Monday, September 08, 2014

Common genetic variants associated with cognitive performance

This is a follow up to earlier papers by the SSGAC collaboration -- see First GWAS Hits For Cognitive Ability and SNPs and SATS. Effect sizes found are typically ~ 0.3 IQ points. Someone with 50 more good variants (similar to these) than the average person would be about 1 SD above average in IQ.

Note among the authors names like Pinker, Visscher, Plomin, McGue, Deary, etc. Thank god it wasn't the sinister Chinese who got there first! For more on this topic, including the status of the BGI study, see Genetic Architecture of Intelligence (arXiv:1408.3421).
Common genetic variants associated with cognitive performance identified using the proxy-phenotype method (PNAS, doi: 10.1073/pnas.1404623111)

We identify common genetic variants associated with cognitive performance using a two-stage approach, which we call the proxy-phenotype method. First, we conduct a genome-wide association study of educational attainment in a large sample (n = 106,736), which produces a set of 69 education-associated SNPs. Second, using independent samples (n = 24,189), we measure the association of these education-associated SNPs with cognitive performance. Three SNPs (rs1487441, rs7923609, and rs2721173) are significantly associated with cognitive performance after correction for multiple hypothesis testing. In an independent sample of older Americans (n = 8,652), we also show that a polygenic score derived from the education-associated SNPs is associated with memory and absence of dementia. Convergent evidence from a set of bioinformatics analyses implicates four specific genes (KNCMA1, NRXN1, POU2F3, and SCRT). All of these genes are associated with a particular neurotransmitter pathway involved in synaptic plasticity, the main cellular mechanism for learning and memory.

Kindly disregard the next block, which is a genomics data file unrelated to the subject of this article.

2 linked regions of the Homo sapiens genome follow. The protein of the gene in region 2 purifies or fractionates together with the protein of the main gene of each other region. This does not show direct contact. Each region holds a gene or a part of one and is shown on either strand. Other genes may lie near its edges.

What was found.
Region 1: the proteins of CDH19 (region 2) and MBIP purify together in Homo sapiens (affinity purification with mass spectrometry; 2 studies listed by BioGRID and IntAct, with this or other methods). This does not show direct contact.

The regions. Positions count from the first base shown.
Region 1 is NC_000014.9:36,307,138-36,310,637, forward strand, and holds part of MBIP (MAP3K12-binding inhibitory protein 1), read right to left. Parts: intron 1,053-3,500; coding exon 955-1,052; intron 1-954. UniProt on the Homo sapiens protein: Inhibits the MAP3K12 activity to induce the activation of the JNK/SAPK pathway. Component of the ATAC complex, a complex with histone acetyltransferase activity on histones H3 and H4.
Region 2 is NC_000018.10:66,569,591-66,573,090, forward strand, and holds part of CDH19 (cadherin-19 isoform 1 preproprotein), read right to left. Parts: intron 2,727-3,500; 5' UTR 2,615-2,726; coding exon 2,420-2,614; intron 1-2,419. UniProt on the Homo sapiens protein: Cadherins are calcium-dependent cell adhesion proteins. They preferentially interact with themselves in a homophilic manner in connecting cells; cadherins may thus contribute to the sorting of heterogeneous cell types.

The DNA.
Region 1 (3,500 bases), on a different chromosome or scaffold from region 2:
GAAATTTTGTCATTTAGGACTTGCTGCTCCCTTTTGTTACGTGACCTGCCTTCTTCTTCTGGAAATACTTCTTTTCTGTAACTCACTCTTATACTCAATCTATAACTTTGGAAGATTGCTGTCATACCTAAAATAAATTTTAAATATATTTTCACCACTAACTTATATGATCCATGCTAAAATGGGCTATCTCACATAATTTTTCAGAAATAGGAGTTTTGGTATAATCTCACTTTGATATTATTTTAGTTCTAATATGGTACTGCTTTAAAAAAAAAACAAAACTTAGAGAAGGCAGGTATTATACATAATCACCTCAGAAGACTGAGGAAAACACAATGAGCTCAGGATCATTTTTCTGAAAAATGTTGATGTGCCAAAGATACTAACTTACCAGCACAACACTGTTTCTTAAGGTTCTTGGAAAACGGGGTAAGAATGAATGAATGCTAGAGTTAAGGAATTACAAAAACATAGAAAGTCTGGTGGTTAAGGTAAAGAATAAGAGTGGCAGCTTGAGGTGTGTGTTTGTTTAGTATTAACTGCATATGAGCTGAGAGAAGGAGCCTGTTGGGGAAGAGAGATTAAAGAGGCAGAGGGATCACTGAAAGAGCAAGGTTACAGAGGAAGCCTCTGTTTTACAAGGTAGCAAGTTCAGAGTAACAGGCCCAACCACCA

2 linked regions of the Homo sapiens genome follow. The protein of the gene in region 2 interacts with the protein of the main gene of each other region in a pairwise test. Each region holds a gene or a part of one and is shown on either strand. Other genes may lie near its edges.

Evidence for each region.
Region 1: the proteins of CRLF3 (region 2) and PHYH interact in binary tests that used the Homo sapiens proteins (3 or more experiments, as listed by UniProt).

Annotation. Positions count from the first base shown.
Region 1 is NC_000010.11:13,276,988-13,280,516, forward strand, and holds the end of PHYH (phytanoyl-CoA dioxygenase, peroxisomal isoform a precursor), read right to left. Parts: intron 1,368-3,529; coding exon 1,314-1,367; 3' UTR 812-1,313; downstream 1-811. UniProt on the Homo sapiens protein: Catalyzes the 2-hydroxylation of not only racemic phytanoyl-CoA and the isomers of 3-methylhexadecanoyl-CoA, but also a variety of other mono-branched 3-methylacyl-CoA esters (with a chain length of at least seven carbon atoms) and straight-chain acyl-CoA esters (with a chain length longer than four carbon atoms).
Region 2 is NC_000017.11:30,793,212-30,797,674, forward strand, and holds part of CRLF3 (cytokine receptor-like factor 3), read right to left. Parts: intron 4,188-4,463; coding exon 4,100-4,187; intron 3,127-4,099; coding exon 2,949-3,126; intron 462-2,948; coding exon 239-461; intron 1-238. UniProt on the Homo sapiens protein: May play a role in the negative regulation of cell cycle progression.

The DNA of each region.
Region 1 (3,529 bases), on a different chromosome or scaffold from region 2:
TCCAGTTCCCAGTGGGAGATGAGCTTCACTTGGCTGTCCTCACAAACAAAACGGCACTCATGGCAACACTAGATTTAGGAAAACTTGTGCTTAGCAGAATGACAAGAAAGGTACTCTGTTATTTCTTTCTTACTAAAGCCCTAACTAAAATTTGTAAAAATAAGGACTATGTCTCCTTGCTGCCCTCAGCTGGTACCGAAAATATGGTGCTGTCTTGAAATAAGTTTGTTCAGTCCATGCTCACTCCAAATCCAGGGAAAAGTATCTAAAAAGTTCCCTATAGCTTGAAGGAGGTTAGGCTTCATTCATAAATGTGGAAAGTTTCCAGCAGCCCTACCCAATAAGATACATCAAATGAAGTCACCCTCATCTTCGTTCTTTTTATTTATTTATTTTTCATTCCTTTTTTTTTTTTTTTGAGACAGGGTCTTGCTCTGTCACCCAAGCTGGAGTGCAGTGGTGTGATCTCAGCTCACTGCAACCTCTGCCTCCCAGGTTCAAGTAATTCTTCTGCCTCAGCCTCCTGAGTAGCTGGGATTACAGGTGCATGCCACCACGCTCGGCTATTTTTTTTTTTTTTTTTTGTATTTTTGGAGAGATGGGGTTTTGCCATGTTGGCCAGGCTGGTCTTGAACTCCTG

gwern said...

Nifty. Does anyone have a copy of it? Not showing up in the usual places.

Richard Seiter said...

You can find it through Steve's link (but how wasn't obvious to me at first). Direct links:
supplemental material:

gwern said...

I swear I read over the link several times and C-fed for the strings 'PDF'/'fulltext'/'download' and found zilch. Freaking PNAS website design...

Richard Seiter said...

I believe you. I found it through Steve Sailer's post then went back and looked at PNAS to find it hiding under the PDF icon.

jeffhsu3 said...

Great paper. This method should also work the other way, finding more SNPs for educational attainment from cognitive performance data (even with the lower sample size) if using a method that more explicitly deals with the sub-genome wide threshold hits. The genetic correlation should be able to act as some prior right? Although using educational attainment data to find cognitive performance is the more interesting use case.

jeffhsu3 said...

Wow there are lots of authors on this paper that I didn't know were interested in this field. A lot of these names are familiar in the cardiovascular field.

Richard Seiter said...

Looking at the three significant SNPS from Table S4 in
rs1487441 - coded allele A, std coeff 0.036, 1000 genomes location 6:98553894
rs7923609 - coded allele A, std coeff -0.034, 1000 genomes location 10:65133822
rs2721173 - coded allele T, std coeff -0.034, 1000 genomes location 8:145744429

rs2721173 is odd in that the ancestral allele (C) is associated with higher IQ. Does anyone have any thoughts about this?
I wonder if the proxy SNPs given in Tables S9 and S11 might be relevant here.

The coefficients given above correspond (SD=15) to about 0.5 IQ points. It looks like the 0.3 IQ points number comes from the corrected values in Table S7.

Does it make sense to double these values when thinking about amount of IQ explained since we have two copies?

You can use the 1000 Genomes locations above to look at worldwide allele frequencies at
Note the sign of the coefficients when interpreting.

Emil Kirkegaard said...

Some of the references in the paper linked above concern the cor of g and height within populations. It seems to be due to correlated genes (e.g. from assortative mating) as opposed to pleiotropy (genes that cause both height and g).